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Saturday, 12 March 2016

Maltese (dog)


The Maltese was likely descended from a Spitz-type dog found among the Swiss Lake Dwellers and bred to attain its small size thousands of years ago along the coast of the Mediterranean Sea. It was believed to have been introduced to the island of Malta by the invading Phoenicians in about 1000 BC.

The tomb of Ramesses II who ruled Egypt from 1279 BC to 1213 BC contains statuettes of dogs, which resemble the Maltese.

They were much loved by the Ancient Greeks, who erected tombs for their deceased Maltese dogs.

The Roman Governor of Malta in the first century owned a Maltese, called Issa, that he held in very high esteem.

The first Maltese were taken to Great Britain by the Romans around 55 BC, and it wasn't long before they were as popular there as they were in their homeland.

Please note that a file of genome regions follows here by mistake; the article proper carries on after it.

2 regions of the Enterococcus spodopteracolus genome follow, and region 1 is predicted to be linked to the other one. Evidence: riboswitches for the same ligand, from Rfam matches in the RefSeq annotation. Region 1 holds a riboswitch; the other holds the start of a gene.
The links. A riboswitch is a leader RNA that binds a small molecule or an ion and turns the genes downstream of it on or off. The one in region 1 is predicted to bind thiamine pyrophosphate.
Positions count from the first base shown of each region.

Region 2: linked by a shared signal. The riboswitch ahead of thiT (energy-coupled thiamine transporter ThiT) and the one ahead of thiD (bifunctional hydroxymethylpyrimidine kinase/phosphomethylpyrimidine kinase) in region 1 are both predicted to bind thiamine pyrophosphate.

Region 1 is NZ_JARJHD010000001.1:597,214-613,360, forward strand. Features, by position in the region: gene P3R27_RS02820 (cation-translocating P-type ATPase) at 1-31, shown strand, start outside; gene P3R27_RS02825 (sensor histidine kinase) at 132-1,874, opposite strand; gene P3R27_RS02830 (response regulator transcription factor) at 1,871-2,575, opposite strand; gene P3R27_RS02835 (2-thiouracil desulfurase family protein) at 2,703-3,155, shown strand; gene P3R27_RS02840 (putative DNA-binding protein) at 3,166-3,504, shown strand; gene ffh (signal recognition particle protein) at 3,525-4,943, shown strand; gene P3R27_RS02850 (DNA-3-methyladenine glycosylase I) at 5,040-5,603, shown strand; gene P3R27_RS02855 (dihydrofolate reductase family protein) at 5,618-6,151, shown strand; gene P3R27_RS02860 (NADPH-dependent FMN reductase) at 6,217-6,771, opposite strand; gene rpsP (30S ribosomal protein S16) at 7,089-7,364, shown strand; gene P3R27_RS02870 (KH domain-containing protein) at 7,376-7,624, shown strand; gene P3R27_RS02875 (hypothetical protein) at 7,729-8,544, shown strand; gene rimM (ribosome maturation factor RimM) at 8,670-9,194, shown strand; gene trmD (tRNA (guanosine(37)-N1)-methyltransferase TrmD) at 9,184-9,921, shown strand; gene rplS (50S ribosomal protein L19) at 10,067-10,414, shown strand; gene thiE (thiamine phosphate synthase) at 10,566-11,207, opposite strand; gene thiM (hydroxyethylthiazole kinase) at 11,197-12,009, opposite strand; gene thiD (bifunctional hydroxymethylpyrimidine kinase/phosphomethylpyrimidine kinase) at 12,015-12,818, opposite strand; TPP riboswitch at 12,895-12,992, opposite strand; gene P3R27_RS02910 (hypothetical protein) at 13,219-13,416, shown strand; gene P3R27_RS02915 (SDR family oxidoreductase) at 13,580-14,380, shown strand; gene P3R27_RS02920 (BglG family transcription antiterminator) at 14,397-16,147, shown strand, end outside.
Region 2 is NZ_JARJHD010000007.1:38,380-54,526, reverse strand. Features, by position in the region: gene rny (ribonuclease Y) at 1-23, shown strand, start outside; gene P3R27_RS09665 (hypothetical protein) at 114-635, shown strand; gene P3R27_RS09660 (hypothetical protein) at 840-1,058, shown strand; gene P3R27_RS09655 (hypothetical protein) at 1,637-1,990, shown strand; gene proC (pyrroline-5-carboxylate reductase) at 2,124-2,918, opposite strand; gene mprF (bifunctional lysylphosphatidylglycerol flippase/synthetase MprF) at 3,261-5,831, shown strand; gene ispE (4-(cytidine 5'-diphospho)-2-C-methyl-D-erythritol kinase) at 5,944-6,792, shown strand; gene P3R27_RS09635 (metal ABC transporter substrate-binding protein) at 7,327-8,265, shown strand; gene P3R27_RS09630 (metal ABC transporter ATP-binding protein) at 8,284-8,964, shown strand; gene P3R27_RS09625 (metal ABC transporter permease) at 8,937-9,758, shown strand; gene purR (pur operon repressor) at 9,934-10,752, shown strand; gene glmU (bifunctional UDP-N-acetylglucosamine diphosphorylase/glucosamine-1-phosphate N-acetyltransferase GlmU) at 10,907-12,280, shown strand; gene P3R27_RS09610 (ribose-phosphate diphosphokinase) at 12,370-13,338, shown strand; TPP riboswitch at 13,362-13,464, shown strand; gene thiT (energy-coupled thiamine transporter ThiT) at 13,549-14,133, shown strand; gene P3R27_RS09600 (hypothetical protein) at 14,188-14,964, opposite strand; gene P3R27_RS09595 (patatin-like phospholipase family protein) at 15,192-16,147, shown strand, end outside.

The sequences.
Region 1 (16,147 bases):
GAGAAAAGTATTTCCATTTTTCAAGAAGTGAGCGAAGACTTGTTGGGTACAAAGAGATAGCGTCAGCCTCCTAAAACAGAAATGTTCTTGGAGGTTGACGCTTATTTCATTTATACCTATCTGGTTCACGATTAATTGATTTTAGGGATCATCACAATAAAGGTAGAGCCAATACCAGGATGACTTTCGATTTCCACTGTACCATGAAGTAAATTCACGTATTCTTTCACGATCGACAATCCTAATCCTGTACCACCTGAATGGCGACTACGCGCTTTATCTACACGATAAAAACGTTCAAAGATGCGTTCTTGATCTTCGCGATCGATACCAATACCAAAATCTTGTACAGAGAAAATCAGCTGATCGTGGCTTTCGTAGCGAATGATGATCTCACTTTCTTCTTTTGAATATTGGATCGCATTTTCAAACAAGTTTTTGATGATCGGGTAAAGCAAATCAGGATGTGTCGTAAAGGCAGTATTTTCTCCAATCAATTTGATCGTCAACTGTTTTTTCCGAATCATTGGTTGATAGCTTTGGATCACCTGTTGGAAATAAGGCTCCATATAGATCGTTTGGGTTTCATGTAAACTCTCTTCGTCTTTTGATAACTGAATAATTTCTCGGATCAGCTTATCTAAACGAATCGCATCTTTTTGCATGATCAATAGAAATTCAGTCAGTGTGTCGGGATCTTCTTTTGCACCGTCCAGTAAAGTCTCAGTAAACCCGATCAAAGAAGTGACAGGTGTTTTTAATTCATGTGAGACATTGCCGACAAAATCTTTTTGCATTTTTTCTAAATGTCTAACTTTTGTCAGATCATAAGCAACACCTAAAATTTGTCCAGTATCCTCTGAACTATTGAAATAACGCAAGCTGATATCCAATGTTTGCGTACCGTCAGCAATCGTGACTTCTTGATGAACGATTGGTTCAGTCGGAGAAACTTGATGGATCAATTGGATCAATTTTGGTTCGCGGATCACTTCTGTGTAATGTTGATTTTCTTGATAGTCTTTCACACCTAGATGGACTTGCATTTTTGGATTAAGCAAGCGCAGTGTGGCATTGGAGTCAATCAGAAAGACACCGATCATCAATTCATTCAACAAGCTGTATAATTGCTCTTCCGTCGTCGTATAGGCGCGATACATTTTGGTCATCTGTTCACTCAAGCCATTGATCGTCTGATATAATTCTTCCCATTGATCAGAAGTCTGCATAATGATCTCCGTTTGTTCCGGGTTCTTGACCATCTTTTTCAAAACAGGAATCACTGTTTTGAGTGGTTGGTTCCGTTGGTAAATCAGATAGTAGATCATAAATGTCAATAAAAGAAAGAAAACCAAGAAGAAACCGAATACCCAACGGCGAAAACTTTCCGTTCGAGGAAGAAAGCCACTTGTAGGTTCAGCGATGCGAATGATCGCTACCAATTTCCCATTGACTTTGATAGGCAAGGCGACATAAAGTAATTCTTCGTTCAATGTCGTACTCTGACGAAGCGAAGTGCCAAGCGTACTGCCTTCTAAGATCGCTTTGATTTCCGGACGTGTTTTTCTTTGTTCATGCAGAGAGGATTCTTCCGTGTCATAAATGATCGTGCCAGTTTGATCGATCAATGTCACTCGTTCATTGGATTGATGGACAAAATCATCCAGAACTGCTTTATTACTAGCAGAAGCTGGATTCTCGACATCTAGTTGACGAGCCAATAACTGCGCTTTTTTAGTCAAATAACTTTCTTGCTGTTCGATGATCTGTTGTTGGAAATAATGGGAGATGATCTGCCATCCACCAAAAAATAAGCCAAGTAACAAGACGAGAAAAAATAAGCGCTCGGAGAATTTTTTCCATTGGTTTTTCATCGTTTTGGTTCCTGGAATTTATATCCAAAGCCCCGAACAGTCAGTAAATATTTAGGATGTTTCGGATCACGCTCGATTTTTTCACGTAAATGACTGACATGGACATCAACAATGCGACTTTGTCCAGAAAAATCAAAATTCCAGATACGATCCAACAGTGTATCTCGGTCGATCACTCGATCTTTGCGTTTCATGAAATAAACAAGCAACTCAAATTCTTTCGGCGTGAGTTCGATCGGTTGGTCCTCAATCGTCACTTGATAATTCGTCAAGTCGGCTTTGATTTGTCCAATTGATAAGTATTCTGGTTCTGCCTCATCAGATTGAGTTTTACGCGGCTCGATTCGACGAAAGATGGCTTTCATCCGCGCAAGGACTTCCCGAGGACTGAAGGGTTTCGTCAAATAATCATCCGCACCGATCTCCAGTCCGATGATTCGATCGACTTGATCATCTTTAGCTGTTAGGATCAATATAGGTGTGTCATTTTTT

Originally used as rat catchers, they were later developed as companions, especially favored by upper-class ladies who carried them in their coat sleeves and on their laps during carriage rides.

The Maltese have graced many royal laps, including that of Queen Elizabeth I.

The first Maltese shown n the U.S. was called Leo. He was listed as a Maltese Lion Dog at Westminster Kennel Club's dog show in New York, on April 8 - 11, 1879.


Maltese dogs are small, up to about 25 centimetres (9.8 in) in length, and 4 kilograms (8.8 lb) in weight.

The Maltese have no undercoat, and have little to no shedding, and is therefore a good choice for people with dog allergies.

They are ranked 59th out of 79 in Stanley Coren's The Intelligence of Dogs, which indexes obedience and the ability of a dog breed to follow commands,

Elizabeth Taylor's Maltese Terrier Sugar was her constant companion. The screen legend allegedly almost refused to accept her title of Dame Commander of the Order of the British Empire in 1999 when informed that Sugar would not be allowed into Downing Street. After Sugar passed away in 2005, Taylor obtained two more Maltese terriers, Daisy and Delilah, who came from the same line,. Daisy and Delilah.

In her will New York-born hotelier and billionaire Leon Helmsley (1920-2007) left her Maltese dog, Trouble, a $12m trust fund.

Sources Europress Enyclopedia, Comptons Encyclopedia

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